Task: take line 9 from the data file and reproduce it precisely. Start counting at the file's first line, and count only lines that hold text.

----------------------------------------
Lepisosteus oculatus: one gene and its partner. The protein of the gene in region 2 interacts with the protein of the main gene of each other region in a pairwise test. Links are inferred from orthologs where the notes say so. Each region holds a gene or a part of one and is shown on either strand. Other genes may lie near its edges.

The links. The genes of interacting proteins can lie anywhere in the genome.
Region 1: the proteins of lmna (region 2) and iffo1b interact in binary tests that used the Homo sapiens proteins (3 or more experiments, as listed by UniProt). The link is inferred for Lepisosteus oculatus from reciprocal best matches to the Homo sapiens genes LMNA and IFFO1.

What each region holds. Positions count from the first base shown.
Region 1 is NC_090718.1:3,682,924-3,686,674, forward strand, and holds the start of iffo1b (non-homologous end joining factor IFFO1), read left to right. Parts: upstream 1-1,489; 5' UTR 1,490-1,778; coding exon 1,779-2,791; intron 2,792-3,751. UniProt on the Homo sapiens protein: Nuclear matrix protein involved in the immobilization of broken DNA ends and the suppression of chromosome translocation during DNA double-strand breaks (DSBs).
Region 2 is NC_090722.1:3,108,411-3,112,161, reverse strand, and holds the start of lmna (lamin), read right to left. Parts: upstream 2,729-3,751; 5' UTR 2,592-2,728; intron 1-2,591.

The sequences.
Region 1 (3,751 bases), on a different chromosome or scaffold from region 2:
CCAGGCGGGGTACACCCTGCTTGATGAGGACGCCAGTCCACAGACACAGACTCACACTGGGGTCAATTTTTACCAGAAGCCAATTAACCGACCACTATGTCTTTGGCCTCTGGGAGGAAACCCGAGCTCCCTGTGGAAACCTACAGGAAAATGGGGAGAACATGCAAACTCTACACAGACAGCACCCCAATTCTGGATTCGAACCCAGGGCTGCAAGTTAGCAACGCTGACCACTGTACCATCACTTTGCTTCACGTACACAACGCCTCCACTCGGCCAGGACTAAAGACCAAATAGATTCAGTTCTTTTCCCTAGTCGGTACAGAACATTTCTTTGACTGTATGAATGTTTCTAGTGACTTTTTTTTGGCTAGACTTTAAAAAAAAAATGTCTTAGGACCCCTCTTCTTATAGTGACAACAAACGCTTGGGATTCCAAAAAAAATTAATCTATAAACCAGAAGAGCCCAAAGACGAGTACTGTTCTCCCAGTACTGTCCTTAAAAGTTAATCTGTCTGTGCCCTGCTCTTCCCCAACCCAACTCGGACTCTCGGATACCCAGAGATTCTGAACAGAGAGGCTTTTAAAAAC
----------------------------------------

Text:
CCAGGCGGGGTACACCCTGCTTGATGAGGACGCCAGTCCACAGACACAGACTCACACTGGGGTCAATTTTTACCAGAAGCCAATTAACCGACCACTATGTCTTTGGCCTCTGGGAGGAAACCCGAGCTCCCTGTGGAAACCTACAGGAAAATGGGGAGAACATGCAAACTCTACACAGACAGCACCCCAATTCTGGATTCGAACCCAGGGCTGCAAGTTAGCAACGCTGACCACTGTACCATCACTTTGCTTCACGTACACAACGCCTCCACTCGGCCAGGACTAAAGACCAAATAGATTCAGTTCTTTTCCCTAGTCGGTACAGAACATTTCTTTGACTGTATGAATGTTTCTAGTGACTTTTTTTTGGCTAGACTTTAAAAAAAAAATGTCTTAGGACCCCTCTTCTTATAGTGACAACAAACGCTTGGGATTCCAAAAAAAATTAATCTATAAACCAGAAGAGCCCAAAGACGAGTACTGTTCTCCCAGTACTGTCCTTAAAAGTTAATCTGTCTGTGCCCTGCTCTTCCCCAACCCAACTCGGACTCTCGGATACCCAGAGATTCTGAACAGAGAGGCTTTTAAAAAC